Windows RT app incompatibility could be Surface 'buzzkill'

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The Windows RT operating system, which runs Microsoft's (NASDAQ: MSFT) new Surface tablet, is not compatible with earlier Windows apps, which could be a "major buzzkill" for the tablet, observed Current Analysis analyst Charlotte Dunlap.

There is currently a limited selection of apps and app support for Windows RT. "The only apps available on Windows RT are the ones listed via the Marketplace, and popular desktop and laptop apps are not going to be ported to this environment anytime soon," Dunlap wrote on the IT Connection blog.

At the same time, the new Windows 8 OS, which runs PCs, laptops and desktop software, is fully compatible with legacy apps.

"Microsoft is feeding a frenzy of confusion among developers that are questioning the implications of incompatible Windows operating systems used between laptop and mobile devices," Dunlap observed.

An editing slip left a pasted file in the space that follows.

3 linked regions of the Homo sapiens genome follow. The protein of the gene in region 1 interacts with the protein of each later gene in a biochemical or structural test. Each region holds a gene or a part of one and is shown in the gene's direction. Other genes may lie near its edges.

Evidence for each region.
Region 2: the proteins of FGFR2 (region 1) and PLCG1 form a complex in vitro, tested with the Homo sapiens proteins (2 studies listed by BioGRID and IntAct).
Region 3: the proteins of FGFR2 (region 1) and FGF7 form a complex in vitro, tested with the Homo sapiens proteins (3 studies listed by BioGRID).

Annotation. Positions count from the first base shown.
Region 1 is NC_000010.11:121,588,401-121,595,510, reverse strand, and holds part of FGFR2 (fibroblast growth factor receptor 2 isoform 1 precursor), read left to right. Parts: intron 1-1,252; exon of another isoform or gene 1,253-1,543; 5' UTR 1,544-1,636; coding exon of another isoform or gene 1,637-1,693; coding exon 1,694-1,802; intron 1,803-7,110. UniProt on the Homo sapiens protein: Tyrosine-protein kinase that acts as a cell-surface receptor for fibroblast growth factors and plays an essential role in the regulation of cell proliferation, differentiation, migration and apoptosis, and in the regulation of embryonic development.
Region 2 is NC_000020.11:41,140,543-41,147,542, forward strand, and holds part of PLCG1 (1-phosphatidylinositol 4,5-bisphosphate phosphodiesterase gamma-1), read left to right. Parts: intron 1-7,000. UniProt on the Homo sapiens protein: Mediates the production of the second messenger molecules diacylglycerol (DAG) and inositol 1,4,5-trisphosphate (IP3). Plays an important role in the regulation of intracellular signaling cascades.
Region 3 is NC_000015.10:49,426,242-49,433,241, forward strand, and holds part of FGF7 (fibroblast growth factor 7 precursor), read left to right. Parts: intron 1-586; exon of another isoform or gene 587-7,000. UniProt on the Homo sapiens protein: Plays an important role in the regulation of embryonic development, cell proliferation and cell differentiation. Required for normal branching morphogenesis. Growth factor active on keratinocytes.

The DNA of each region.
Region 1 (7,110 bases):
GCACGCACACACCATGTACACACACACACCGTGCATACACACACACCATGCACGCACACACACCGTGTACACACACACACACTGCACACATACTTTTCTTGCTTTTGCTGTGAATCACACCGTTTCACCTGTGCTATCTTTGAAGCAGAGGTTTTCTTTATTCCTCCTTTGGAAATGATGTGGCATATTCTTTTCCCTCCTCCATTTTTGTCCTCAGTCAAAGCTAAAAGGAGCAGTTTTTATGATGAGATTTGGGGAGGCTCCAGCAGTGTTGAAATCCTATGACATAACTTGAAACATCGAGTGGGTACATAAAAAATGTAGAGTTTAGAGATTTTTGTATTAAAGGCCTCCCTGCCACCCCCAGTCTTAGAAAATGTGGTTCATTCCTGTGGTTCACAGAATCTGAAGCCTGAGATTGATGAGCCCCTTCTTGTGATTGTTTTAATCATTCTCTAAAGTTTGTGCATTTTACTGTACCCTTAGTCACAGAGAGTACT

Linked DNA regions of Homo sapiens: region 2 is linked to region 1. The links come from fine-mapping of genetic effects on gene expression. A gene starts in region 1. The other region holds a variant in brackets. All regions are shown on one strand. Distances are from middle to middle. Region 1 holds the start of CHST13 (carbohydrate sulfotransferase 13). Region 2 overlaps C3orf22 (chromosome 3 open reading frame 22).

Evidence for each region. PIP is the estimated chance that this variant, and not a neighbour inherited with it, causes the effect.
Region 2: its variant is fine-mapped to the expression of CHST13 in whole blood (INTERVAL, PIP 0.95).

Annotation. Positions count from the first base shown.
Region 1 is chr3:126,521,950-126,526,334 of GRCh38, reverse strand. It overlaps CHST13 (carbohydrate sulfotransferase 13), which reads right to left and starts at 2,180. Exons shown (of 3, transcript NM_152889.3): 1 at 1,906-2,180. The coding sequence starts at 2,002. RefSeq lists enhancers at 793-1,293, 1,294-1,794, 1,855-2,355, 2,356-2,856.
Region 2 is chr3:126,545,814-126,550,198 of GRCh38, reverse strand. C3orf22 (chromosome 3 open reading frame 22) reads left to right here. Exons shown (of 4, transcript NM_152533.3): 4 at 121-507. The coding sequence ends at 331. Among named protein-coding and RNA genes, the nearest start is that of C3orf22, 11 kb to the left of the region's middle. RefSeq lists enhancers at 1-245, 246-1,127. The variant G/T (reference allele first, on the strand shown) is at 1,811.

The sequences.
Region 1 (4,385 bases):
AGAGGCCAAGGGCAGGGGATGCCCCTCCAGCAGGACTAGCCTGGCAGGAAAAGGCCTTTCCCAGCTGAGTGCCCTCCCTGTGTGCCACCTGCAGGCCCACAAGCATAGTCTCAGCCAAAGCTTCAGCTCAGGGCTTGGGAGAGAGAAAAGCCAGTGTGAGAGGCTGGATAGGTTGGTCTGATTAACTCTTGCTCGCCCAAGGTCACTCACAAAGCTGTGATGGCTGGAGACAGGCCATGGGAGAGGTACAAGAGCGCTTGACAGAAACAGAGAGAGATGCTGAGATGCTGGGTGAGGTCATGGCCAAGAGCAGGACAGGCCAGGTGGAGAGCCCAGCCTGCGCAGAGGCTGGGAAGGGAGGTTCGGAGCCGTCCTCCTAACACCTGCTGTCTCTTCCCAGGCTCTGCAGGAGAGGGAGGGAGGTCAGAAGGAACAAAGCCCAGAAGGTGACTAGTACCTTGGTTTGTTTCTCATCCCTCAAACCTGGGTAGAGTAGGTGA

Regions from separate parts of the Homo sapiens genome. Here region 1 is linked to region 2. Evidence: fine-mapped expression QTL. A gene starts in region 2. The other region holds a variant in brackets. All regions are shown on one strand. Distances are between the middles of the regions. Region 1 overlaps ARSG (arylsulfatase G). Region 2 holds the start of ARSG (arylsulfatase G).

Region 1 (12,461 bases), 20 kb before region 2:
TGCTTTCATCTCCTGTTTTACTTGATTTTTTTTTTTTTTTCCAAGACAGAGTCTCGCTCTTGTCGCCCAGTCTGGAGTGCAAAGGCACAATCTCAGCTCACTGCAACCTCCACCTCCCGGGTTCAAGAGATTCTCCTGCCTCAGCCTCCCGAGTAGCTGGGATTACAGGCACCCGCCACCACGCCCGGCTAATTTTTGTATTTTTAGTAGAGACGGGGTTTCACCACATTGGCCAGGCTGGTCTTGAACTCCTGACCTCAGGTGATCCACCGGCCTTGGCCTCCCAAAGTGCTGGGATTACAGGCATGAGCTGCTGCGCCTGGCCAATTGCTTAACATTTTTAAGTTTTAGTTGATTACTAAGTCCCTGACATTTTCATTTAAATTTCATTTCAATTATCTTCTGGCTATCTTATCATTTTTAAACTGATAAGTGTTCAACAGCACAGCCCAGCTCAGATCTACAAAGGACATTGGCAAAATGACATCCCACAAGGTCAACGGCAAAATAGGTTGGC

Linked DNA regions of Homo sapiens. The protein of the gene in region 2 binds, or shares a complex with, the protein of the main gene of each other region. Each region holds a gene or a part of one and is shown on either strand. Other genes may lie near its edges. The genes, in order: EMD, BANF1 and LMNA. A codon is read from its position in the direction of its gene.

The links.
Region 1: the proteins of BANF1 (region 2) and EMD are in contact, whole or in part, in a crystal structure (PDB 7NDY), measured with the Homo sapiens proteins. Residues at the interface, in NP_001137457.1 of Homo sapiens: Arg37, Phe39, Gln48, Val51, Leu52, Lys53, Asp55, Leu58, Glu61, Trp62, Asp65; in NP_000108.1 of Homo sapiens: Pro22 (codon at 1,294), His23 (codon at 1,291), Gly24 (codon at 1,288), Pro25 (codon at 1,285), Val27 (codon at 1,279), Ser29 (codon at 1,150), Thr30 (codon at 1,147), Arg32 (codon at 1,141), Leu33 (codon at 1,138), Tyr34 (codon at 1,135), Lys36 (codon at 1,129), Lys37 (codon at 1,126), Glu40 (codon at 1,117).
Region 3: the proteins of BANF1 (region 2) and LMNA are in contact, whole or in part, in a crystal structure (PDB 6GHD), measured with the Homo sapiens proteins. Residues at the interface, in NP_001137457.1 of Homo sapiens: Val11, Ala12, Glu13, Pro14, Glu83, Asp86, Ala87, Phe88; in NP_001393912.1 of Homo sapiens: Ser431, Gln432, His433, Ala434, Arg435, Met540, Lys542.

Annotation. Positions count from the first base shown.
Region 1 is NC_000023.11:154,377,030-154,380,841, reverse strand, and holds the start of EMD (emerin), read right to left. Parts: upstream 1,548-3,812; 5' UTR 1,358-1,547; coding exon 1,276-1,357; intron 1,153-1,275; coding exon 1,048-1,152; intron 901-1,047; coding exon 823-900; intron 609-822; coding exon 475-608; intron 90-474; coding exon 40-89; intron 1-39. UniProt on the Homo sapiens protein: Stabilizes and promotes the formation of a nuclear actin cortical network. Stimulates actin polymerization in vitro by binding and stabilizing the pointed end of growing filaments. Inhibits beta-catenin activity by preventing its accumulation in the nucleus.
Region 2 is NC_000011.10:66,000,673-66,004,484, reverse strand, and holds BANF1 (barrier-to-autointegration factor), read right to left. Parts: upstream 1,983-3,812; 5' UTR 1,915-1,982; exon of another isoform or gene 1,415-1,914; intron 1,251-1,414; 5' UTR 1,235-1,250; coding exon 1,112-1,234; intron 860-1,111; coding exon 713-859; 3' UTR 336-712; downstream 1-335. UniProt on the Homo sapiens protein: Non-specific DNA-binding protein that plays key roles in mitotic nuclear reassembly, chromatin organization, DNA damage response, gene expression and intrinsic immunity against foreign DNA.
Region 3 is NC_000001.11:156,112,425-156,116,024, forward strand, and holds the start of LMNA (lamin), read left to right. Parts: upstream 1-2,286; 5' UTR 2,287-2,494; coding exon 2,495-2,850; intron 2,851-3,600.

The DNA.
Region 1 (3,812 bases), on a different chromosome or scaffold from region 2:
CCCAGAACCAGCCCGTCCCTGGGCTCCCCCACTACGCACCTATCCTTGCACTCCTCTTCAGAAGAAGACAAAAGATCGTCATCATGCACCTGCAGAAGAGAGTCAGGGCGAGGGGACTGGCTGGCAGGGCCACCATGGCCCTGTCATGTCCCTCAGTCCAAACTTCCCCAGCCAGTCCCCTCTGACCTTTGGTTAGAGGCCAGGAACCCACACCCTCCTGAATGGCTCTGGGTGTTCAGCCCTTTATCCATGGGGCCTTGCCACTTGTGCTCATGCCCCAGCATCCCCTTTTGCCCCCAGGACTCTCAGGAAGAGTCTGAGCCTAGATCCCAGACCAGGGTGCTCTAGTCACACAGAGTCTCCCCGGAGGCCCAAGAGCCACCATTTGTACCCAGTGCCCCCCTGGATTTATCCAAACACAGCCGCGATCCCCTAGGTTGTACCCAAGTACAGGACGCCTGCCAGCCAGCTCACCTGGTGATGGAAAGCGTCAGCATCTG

"The new [Windows RT] OS is a stripped down version of Windows 8, i.e., it's the same OS, but without backwards compatibility. That's a real issue for tablet users that want to use their current applications with the device, which has very limited application support," she noted.

Windows RT runs on an ARM chip, while Windows 8 runs on an Intel (NASDAQ: INTC) multicore processor; this difference gives rise to the app compatibility issues for the two operating systems.

If the compatibility issues confuse developers, imagine the impact on consumers when they go to buy a Surface tablet and find they cannot run any of their favorite apps. "Compatibility is a huge, huge issue," IDC analyst Bob O'Donnell told CNET recently. Microsoft needs to be clear about how the ARM-based Windows RT tablet differs from the Intel-based Windows 8 Pro tablet, he noted.

"The two devices are going to be virtually identical, but the two chips inside determine which software actually works with it--or not," said O'Donnell. The IDC analyst warned that the Surface tablet could suffer the same fate as the Android tablets, which had similar app compatibility issues and resulted in many consumers returning them.

The Windows OS compatibility conundrum is likely to impact Surface uptake among consumers and enterprises. Microsoft hardly needs another misstep in the mobile device marketplace dominated by Google's (NASDAQ: GOOG) Android and Apple's (NASDAQ: AAPL) iOS.

For more:
- read Dunlap's blog
- check out the CNET article

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